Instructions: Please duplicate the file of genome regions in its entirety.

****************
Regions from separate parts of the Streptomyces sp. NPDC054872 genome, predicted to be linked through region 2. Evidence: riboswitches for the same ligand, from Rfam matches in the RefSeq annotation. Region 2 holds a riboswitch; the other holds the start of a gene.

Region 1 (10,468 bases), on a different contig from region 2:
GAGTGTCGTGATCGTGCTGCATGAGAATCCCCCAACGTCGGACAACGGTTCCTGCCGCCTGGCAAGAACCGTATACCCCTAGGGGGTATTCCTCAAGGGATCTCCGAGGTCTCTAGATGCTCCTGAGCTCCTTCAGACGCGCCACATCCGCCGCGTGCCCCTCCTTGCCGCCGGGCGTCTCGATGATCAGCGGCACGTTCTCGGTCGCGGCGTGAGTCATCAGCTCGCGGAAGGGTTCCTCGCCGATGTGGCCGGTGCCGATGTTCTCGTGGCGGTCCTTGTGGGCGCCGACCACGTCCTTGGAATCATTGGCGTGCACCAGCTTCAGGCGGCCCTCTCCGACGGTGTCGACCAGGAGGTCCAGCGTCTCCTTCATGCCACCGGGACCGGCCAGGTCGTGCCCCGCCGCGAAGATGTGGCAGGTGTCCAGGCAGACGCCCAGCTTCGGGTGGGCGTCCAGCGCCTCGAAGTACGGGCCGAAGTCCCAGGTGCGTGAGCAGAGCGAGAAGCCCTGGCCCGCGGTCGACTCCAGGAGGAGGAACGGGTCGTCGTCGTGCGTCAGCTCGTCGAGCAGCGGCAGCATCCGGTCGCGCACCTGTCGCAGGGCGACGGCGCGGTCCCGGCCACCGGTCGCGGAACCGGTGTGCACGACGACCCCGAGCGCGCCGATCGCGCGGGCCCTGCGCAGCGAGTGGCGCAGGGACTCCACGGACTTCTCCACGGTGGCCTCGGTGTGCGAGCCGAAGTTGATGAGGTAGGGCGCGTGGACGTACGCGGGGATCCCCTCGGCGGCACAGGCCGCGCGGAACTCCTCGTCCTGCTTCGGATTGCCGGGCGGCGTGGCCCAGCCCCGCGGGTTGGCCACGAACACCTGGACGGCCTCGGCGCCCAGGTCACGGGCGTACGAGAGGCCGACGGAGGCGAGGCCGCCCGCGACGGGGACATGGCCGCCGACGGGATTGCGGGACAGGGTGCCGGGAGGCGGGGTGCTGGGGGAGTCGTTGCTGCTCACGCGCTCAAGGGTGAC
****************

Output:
Regions from separate parts of the Streptomyces sp. NPDC054872 genome, predicted to be linked through region 2. Evidence: riboswitches for the same ligand, from Rfam matches in the RefSeq annotation. Region 2 holds a riboswitch; the other holds the start of a gene.

Region 1 (10,468 bases), on a different contig from region 2:
GAGTGTCGTGATCGTGCTGCATGAGAATCCCCCAACGTCGGACAACGGTTCCTGCCGCCTGGCAAGAACCGTATACCCCTAGGGGGTATTCCTCAAGGGATCTCCGAGGTCTCTAGATGCTCCTGAGCTCCTTCAGACGCGCCACATCCGCCGCGTGCCCCTCCTTGCCGCCGGGCGTCTCGATGATCAGCGGCACGTTCTCGGTCGCGGCGTGAGTCATCAGCTCGCGGAAGGGTTCCTCGCCGATGTGGCCGGTGCCGATGTTCTCGTGGCGGTCCTTGTGGGCGCCGACCACGTCCTTGGAATCATTGGCGTGCACCAGCTTCAGGCGGCCCTCTCCGACGGTGTCGACCAGGAGGTCCAGCGTCTCCTTCATGCCACCGGGACCGGCCAGGTCGTGCCCCGCCGCGAAGATGTGGCAGGTGTCCAGGCAGACGCCCAGCTTCGGGTGGGCGTCCAGCGCCTCGAAGTACGGGCCGAAGTCCCAGGTGCGTGAGCAGAGCGAGAAGCCCTGGCCCGCGGTCGACTCCAGGAGGAGGAACGGGTCGTCGTCGTGCGTCAGCTCGTCGAGCAGCGGCAGCATCCGGTCGCGCACCTGTCGCAGGGCGACGGCGCGGTCCCGGCCACCGGTCGCGGAACCGGTGTGCACGACGACCCCGAGCGCGCCGATCGCGCGGGCCCTGCGCAGCGAGTGGCGCAGGGACTCCACGGACTTCTCCACGGTGGCCTCGGTGTGCGAGCCGAAGTTGATGAGGTAGGGCGCGTGGACGTACGCGGGGATCCCCTCGGCGGCACAGGCCGCGCGGAACTCCTCGTCCTGCTTCGGATTGCCGGGCGGCGTGGCCCAGCCCCGCGGGTTGGCCACGAACACCTGGACGGCCTCGGCGCCCAGGTCACGGGCGTACGAGAGGCCGACGGAGGCGAGGCCGCCCGCGACGGGGACATGGCCGCCGACGGGATTGCGGGACAGGGTGCCGGGAGGCGGGGTGCTGGGGGAGTCGTTGCTGCTCACGCGCTCAAGGGTGAC